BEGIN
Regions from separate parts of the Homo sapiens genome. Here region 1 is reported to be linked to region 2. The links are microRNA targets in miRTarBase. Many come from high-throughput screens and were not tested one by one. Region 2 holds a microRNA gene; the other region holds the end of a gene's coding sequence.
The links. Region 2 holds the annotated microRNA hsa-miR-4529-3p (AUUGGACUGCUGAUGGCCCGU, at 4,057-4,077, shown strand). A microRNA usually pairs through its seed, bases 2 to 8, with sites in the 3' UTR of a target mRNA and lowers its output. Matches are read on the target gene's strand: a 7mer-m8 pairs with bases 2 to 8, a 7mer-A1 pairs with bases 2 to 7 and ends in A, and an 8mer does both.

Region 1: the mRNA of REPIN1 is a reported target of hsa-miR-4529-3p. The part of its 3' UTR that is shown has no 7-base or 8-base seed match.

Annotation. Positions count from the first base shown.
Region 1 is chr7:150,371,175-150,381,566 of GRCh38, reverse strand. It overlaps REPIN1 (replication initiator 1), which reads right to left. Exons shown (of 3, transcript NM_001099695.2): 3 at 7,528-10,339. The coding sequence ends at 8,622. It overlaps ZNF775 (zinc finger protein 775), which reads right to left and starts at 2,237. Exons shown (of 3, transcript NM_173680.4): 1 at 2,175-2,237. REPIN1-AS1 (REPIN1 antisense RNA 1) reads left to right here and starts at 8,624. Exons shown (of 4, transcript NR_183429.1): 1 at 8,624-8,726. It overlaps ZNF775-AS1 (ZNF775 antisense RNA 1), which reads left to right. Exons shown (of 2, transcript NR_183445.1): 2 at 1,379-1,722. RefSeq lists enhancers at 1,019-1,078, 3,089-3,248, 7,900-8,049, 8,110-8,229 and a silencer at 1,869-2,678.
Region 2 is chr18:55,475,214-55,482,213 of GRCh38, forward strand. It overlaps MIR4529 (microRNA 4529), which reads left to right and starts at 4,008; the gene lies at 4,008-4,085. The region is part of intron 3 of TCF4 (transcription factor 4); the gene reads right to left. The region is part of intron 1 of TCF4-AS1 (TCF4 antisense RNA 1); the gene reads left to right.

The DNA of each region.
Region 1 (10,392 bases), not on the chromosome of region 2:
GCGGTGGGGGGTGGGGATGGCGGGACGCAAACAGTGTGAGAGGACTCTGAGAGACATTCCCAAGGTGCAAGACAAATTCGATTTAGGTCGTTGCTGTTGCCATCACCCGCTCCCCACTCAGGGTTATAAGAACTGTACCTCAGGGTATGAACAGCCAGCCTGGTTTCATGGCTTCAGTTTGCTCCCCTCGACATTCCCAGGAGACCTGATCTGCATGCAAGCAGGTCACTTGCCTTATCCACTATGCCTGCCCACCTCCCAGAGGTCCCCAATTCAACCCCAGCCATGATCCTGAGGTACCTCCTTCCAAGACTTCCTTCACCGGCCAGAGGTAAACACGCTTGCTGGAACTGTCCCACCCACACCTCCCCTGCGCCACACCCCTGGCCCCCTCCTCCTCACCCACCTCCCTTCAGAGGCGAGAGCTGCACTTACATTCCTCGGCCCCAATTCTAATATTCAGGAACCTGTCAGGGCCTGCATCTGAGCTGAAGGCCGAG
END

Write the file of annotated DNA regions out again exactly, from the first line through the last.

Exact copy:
Regions from separate parts of the Homo sapiens genome. Here region 1 is reported to be linked to region 2. The links are microRNA targets in miRTarBase. Many come from high-throughput screens and were not tested one by one. Region 2 holds a microRNA gene; the other region holds the end of a gene's coding sequence.
The links. Region 2 holds the annotated microRNA hsa-miR-4529-3p (AUUGGACUGCUGAUGGCCCGU, at 4,057-4,077, shown strand). A microRNA usually pairs through its seed, bases 2 to 8, with sites in the 3' UTR of a target mRNA and lowers its output. Matches are read on the target gene's strand: a 7mer-m8 pairs with bases 2 to 8, a 7mer-A1 pairs with bases 2 to 7 and ends in A, and an 8mer does both.

Region 1: the mRNA of REPIN1 is a reported target of hsa-miR-4529-3p. The part of its 3' UTR that is shown has no 7-base or 8-base seed match.

Annotation. Positions count from the first base shown.
Region 1 is chr7:150,371,175-150,381,566 of GRCh38, reverse strand. It overlaps REPIN1 (replication initiator 1), which reads right to left. Exons shown (of 3, transcript NM_001099695.2): 3 at 7,528-10,339. The coding sequence ends at 8,622. It overlaps ZNF775 (zinc finger protein 775), which reads right to left and starts at 2,237. Exons shown (of 3, transcript NM_173680.4): 1 at 2,175-2,237. REPIN1-AS1 (REPIN1 antisense RNA 1) reads left to right here and starts at 8,624. Exons shown (of 4, transcript NR_183429.1): 1 at 8,624-8,726. It overlaps ZNF775-AS1 (ZNF775 antisense RNA 1), which reads left to right. Exons shown (of 2, transcript NR_183445.1): 2 at 1,379-1,722. RefSeq lists enhancers at 1,019-1,078, 3,089-3,248, 7,900-8,049, 8,110-8,229 and a silencer at 1,869-2,678.
Region 2 is chr18:55,475,214-55,482,213 of GRCh38, forward strand. It overlaps MIR4529 (microRNA 4529), which reads left to right and starts at 4,008; the gene lies at 4,008-4,085. The region is part of intron 3 of TCF4 (transcription factor 4); the gene reads right to left. The region is part of intron 1 of TCF4-AS1 (TCF4 antisense RNA 1); the gene reads left to right.

The DNA of each region.
Region 1 (10,392 bases), not on the chromosome of region 2:
GCGGTGGGGGGTGGGGATGGCGGGACGCAAACAGTGTGAGAGGACTCTGAGAGACATTCCCAAGGTGCAAGACAAATTCGATTTAGGTCGTTGCTGTTGCCATCACCCGCTCCCCACTCAGGGTTATAAGAACTGTACCTCAGGGTATGAACAGCCAGCCTGGTTTCATGGCTTCAGTTTGCTCCCCTCGACATTCCCAGGAGACCTGATCTGCATGCAAGCAGGTCACTTGCCTTATCCACTATGCCTGCCCACCTCCCAGAGGTCCCCAATTCAACCCCAGCCATGATCCTGAGGTACCTCCTTCCAAGACTTCCTTCACCGGCCAGAGGTAAACACGCTTGCTGGAACTGTCCCACCCACACCTCCCCTGCGCCACACCCCTGGCCCCCTCCTCCTCACCCACCTCCCTTCAGAGGCGAGAGCTGCACTTACATTCCTCGGCCCCAATTCTAATATTCAGGAACCTGTCAGGGCCTGCATCTGAGCTGAAGGCCGAG